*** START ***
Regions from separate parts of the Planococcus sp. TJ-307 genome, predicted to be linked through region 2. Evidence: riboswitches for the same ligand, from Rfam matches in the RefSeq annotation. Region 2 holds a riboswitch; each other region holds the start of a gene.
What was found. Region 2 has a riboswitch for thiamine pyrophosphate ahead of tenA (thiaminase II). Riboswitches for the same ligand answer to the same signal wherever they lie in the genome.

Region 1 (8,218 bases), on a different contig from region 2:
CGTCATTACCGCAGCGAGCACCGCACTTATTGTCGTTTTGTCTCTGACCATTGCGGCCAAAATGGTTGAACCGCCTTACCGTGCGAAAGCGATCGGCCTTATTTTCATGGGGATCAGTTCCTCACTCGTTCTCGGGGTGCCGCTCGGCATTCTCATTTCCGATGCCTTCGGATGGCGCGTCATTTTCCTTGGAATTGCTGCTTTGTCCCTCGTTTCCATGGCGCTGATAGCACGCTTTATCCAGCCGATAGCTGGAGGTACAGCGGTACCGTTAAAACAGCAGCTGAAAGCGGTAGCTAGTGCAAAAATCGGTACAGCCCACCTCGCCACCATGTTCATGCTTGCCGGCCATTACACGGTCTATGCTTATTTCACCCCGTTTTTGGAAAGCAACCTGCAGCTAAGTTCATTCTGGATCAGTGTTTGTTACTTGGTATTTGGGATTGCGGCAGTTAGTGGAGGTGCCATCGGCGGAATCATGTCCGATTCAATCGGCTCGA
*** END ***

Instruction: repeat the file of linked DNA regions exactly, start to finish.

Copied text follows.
Regions from separate parts of the Planococcus sp. TJ-307 genome, predicted to be linked through region 2. Evidence: riboswitches for the same ligand, from Rfam matches in the RefSeq annotation. Region 2 holds a riboswitch; each other region holds the start of a gene.
What was found. Region 2 has a riboswitch for thiamine pyrophosphate ahead of tenA (thiaminase II). Riboswitches for the same ligand answer to the same signal wherever they lie in the genome.

Region 1 (8,218 bases), on a different contig from region 2:
CGTCATTACCGCAGCGAGCACCGCACTTATTGTCGTTTTGTCTCTGACCATTGCGGCCAAAATGGTTGAACCGCCTTACCGTGCGAAAGCGATCGGCCTTATTTTCATGGGGATCAGTTCCTCACTCGTTCTCGGGGTGCCGCTCGGCATTCTCATTTCCGATGCCTTCGGATGGCGCGTCATTTTCCTTGGAATTGCTGCTTTGTCCCTCGTTTCCATGGCGCTGATAGCACGCTTTATCCAGCCGATAGCTGGAGGTACAGCGGTACCGTTAAAACAGCAGCTGAAAGCGGTAGCTAGTGCAAAAATCGGTACAGCCCACCTCGCCACCATGTTCATGCTTGCCGGCCATTACACGGTCTATGCTTATTTCACCCCGTTTTTGGAAAGCAACCTGCAGCTAAGTTCATTCTGGATCAGTGTTTGTTACTTGGTATTTGGGATTGCGGCAGTTAGTGGAGGTGCCATCGGCGGAATCATGTCCGATTCAATCGGCTCGA